When Charles Keating IV Was Killed In Iraq, America Lost More Than A Navy SEAL

When Charles Keating IV Was Killed In Iraq, America Lost More Than A Navy SEAL

To think that a man such as Charlie—who epitomized the very essence of youthful optimism, confidence, and the joy of life—is gone is nothing short of staggering.
Jonathan Ehret
By

Tuesday, May 3, 2016, will forever rank among the darkest days of my adult life. On that date, a childhood friend from Arizona, someone I had grown into manhood with and whose boundless optimism had forever been a source of strength, gave his life saving others on the battlefields of Iraq. Special Warfare Operator First Class Charles Keating IV laid down his life defending others, cut down in his youth by a band of barbarians loyal to a medieval death cult.

To think that a man such as Charlie—who epitomized the very essence of youthful optimism, confidence, and the joy of life—is gone is nothing short of staggering. Several hours after receiving the news of Charlie’s death, I sat in numb disbelief and grief as an election season that has descended into nothing more than tribalism and rage played out on the television. Unable to contain myself any longer, I turned off the news, sat down beside my wife, put my head in her lap, and sobbed. The agony and helpless rage of the loss flowed out of me in a way that hasn’t happened in many years.

I wept for all the lost chances. I wept for all the dreams that had once seemed within grasp and ours for the taking, only to see them slip away with the steady advance of the years. I wept for the loss of hope and integrity to fear and opportunism. I wept for a country that now seems so self-absorbed, many can only feign appreciation for those who make the ultimate sacrifice on our behalf.

I wept for a generation of Americans who are more concerned with imagined privilege, “safe spaces,” and self-validation than appreciation for the men and women thanklessly defending them in far-off lands. But most of all, I wept for the 14-year-old kid with laughing eyes and a smile on his lips whom I can still see in the hallways of our elementary and middle schools. I wept for the memories of when we would chide each other over who worked harder in sports (he was the champion runner and I was the champion swimmer).

For the time in eighth grade when I first awkwardly asked a girl out, and Charlie stood grinning over my shoulder saying, “What? I don’t want to miss anything!” For the pride and awe I felt when he first told me he’d earned his coveted Trident. For all those missed opportunities when I could have spent more time with him, told him what an inspiration he was to so many, and how he comprised the very best of what I strive to be. For his wife, family, and friends left behind, I wept.

The Day the Music Died

Charlie’s death brought the sense of an ending, an ending to a world I once knew that has changed in ways I still cannot truly describe or fathom. In a country that daily seems to grow more divided on every conceivable issue, the loss of a man so pure and brave indeed makes the world seem a much darker and lonelier place.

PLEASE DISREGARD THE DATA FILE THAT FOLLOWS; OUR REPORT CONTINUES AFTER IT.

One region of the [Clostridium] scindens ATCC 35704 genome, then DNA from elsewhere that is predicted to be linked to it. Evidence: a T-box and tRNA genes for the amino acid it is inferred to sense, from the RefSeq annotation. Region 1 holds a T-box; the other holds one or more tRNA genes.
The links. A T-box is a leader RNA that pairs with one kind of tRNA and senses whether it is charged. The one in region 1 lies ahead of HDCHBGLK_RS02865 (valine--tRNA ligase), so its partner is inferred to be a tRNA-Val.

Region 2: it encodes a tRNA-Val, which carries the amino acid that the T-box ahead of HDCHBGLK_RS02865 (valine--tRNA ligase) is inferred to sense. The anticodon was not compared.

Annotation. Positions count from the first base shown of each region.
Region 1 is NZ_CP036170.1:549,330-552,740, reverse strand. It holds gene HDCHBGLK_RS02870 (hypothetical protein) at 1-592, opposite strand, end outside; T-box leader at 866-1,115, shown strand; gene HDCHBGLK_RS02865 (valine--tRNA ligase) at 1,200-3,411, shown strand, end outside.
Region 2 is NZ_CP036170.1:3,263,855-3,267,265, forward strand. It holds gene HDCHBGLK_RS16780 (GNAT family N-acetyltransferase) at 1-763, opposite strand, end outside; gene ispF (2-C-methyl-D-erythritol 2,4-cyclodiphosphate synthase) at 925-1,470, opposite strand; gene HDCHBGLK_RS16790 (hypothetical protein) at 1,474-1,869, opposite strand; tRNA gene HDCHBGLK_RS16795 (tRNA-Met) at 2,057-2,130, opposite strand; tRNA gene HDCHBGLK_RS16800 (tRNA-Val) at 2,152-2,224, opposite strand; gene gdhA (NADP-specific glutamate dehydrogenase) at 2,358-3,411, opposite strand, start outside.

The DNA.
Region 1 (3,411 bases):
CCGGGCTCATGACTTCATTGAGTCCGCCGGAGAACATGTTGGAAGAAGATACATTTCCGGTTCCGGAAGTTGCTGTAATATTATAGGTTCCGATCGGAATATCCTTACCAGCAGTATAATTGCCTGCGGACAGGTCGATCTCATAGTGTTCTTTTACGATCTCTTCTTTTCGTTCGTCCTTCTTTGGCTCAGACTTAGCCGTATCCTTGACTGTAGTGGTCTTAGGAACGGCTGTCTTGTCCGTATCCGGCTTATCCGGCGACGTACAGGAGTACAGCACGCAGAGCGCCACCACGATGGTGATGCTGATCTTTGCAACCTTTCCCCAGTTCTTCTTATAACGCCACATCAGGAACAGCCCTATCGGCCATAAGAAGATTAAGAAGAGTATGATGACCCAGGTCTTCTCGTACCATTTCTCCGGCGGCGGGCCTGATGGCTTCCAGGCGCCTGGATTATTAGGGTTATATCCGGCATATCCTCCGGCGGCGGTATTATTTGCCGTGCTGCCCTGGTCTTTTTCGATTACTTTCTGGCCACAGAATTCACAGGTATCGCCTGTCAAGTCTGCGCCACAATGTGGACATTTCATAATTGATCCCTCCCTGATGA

Climbing into bed that night, my wife took me into her arms once more and wiped the tears from my eyes. Kissing me softly she said, “It’s been a bad day. I’m so sorry.” As I drifted off to sleep that night, I remembered a refrain from Don McLean’s “American Pie”: “And in the streets the children screamed / the lovers cried and the poets dreamed / but not a word was spoken, the church bells all were broken / and the three Men I admire most / the Father, Son, and the Holy Ghost / they caught the last train for the coast/the day the music died.”

In the morning the sun rose to a different world where one of our heroes had been laid low, and those who remained were forced to carry on and find the proper way to pay tribute to a man larger than life. Charlie extolled the virtues that all men strive for; he was always comfortable in his own skin, never afraid to be who he was—a trait many of us struggle with all our lives. He knew what he wanted in life, and he lived his dreams to an extent most of us can only marvel and envy.

Above all, he was a patriot. He was a patriot in a way beyond merely love of country, but in that he treated all people with kindness, consideration, and respect. He truly encapsulated the type of man we all seek to become, and that makes his loss that much more painful.

A Man Who Will Not Be Defeated

Over the past week I have reminisced about Charlie’s life and the man I am so privileged to have known and called a friend. I have read old emails from him, recalling all the good times when we were young, and lamenting all that has been left unsaid.

During all of this reflection I came upon a Navy SEAL credo that captures how Charlie lived his life: “The man who will not be defeated, cannot be defeated.” Charlie was a champion in every sense of the word. Moreover, he sought victory with his ever-present grin. As our fallen champion is laid to rest, I know in my heart that he would encourage all of us to live by that creed as he did.

Charlie left footprints on the hearts of all who knew him, and though our tears lay us low today, in the days, months, and years to come, his spirit will live on in all of us as a beacon of strength. That is his legacy, and it is now our task to shoulder it in his stead no matter what obstacles lay beyond the horizon.

You were, and always will be an inspiration to me, Chuck, and the world is a far lesser place without you. But I will not be defeated. Farewell, dear friend. How I will miss you so.

Jonathan Ehret is a native of Arizona. He lives with his wife in Virginia.

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